Avoid Preliminary Notice Subscription Services

Subscription services have been on the rise over the last few years. Everywhere you look now, it is more likely to see yearly contracts and monthly fees rather than one-time payments.

Lately, subscription services have made their way into the construction industry, more specifically for construction notices such as pre-liens.

Unfortunately, subscription notice services might not be as good of a deal for all contractors, subcontractors, and material suppliers as they might first seem.

In this article, we’ll go over the various downsides of subscription services for preliminary notices to help you decide whether it’s the right choice for your business.

To get a preliminary notice started, contact CNS today or call us at 800-366-5660.


Construction Isn’t Steady Year Round

One of the primary issues with subscription services for your prelims is that construction work isn’t always steady throughout the year. Some months see spikes in business, with 5 to 10 projects going on at the same time, while other months can be slower, with a maximum of 1 or 2 projects.

Subscription services might seem enticing at first, offering you a high number of prelim processing per month at a set rate. And while the high number of prelims you can send every month might make the monthly payment or upfront yearly cost seem like a steal, it’s important to actually do the math.

If you don’t have a consistent number of projects every month, those prelims you don’t send become unnecessary expenses without any benefit to you. By the end of your contract, you might realize that you actually spent way more than you used.


Locked Into a Contract

That brings us to our next point, getting locked into a contract.

Most subscription services for pre-lien processing require a 6-month to a 1-year commitment with either monthly payments or one upfront payment that covers the contract’s entire duration. That means that if you become dissatisfied with the services or realize that you’re not sending as many prelims as you initially thought you would, you are still contractually obligated to keep paying for the service — even if you’re not using it.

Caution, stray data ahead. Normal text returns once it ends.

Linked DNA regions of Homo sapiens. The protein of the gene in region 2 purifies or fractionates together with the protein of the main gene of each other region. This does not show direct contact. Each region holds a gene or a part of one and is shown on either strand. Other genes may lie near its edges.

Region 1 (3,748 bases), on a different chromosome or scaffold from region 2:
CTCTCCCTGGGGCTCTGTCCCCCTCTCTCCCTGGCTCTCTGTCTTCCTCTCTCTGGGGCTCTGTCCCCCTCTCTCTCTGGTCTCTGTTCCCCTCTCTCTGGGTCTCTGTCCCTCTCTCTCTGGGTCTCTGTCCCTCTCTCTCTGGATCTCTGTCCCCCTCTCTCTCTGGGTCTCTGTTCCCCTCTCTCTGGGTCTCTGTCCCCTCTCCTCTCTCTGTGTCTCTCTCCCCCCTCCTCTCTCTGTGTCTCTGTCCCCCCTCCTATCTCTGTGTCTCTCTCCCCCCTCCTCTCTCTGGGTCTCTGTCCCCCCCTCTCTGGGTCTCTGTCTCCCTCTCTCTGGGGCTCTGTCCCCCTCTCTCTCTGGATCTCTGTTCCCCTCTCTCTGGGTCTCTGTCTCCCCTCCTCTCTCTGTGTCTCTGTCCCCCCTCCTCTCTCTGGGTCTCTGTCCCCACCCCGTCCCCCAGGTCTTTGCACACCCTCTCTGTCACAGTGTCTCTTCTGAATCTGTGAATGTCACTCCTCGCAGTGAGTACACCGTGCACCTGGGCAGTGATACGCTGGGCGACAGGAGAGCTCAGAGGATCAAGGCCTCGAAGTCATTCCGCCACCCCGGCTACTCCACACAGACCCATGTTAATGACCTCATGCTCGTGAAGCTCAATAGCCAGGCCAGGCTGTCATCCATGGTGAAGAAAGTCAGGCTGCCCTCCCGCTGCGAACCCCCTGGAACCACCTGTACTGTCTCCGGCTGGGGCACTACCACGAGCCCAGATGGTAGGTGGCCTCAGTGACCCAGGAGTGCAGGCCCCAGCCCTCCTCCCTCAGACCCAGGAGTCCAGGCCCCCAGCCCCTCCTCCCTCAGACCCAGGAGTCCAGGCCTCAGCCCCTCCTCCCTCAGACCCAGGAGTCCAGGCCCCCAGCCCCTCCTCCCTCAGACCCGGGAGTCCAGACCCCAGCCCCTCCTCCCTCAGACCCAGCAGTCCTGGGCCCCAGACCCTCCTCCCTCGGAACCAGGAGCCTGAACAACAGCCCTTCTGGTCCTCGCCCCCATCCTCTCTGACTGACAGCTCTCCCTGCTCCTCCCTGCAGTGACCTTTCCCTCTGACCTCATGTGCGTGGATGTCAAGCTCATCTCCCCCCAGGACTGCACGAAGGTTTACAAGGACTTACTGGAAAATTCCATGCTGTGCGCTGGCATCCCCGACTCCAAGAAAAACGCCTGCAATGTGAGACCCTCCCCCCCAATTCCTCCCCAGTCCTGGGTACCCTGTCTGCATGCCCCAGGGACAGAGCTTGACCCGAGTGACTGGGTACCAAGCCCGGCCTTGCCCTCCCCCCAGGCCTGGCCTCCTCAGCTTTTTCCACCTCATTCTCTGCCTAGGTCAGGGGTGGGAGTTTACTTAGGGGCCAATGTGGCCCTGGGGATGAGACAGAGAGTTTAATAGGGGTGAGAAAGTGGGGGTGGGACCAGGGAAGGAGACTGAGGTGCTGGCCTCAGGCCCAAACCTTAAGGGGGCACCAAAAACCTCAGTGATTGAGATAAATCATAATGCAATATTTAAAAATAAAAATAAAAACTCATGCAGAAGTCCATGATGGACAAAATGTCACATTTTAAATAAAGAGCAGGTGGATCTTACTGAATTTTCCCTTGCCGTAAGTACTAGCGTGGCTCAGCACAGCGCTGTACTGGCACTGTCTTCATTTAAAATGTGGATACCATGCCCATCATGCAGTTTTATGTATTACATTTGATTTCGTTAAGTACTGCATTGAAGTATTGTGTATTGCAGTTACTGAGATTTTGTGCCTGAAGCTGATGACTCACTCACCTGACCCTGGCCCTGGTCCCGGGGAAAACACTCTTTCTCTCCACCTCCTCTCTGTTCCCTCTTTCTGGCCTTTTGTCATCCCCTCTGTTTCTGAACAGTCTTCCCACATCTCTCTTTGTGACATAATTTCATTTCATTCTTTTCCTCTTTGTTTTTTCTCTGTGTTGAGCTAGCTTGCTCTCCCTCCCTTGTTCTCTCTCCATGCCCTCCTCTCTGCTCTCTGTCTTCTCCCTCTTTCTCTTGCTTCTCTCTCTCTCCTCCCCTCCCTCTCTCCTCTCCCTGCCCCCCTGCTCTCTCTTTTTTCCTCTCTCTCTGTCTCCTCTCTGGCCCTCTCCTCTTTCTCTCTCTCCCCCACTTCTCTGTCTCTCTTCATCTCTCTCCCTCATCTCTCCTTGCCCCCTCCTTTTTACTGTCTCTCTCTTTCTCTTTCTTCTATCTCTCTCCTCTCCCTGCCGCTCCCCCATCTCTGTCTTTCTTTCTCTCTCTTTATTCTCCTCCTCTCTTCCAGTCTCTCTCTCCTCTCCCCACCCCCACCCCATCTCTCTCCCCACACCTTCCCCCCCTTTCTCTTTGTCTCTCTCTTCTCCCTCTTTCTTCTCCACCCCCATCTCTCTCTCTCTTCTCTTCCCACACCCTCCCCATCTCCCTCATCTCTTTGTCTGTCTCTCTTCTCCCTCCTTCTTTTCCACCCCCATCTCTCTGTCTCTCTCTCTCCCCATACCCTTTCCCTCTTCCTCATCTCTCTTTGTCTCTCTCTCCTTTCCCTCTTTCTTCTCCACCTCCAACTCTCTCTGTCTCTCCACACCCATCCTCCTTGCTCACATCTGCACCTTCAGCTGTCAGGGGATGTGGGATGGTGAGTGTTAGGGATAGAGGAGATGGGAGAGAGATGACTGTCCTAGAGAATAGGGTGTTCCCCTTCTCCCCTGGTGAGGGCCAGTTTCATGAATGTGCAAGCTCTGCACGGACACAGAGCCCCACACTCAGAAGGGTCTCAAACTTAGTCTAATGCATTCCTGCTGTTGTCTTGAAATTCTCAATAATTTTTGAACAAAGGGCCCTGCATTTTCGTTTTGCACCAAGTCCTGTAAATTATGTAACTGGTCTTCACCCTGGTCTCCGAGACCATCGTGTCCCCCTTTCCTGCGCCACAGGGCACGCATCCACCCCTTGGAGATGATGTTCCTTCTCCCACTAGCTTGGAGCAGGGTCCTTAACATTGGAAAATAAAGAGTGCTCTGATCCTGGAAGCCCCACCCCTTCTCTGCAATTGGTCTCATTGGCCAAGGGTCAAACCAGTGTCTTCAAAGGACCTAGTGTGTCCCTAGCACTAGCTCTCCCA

Additionally, some prelim providers that only offer subscription services don’t always strive for excellent customer service since they have customers secured for 6 months to a year. This often leads to a customer replacement business model rather than one focusing on customer retention through quality services.
Things can also change drastically and instantly in the construction industry. Take the pandemic, for example, or even natural disasters. One month you might have several projects going, and the next, they can come to a halt.

Being tied to a contract could become a financial nightmare for many if work were to suddenly slow down or stop altogether. And to make matters worse, subscription services often leave out additional hard costs from their subscriptions, such as postage, recording, and research, leading to extra fees. Because of this, it is essential to always read the fine print before signing up.


Pay Only for What You Need With CNS

At CNS, our services are designed to go the extra mile for our customers, providing them with flexibility in their choice of service and ensuring there is never any unnecessary pressure on them from long-term commitments.

Given the nature of the construction industry, we don’t believe our customers should have to pay for services in advance. Since we don’t offer subscription-based services, our preliminary notice and mechanics lien services are a la carte, allowing you to pay as you go and only for what you need.

We’re confident that the quality of our services speaks for itself, so we’ll never lock customers into long-term contracts. We want to ensure that you always have control over the services you need and that the success of your business always comes first.

To get a preliminary notice started, contact us today.

Prefer to call? You can reach us at 800-366-5660.


Disclaimer: CNS is not an attorney, and if you need legal advice, please contact one.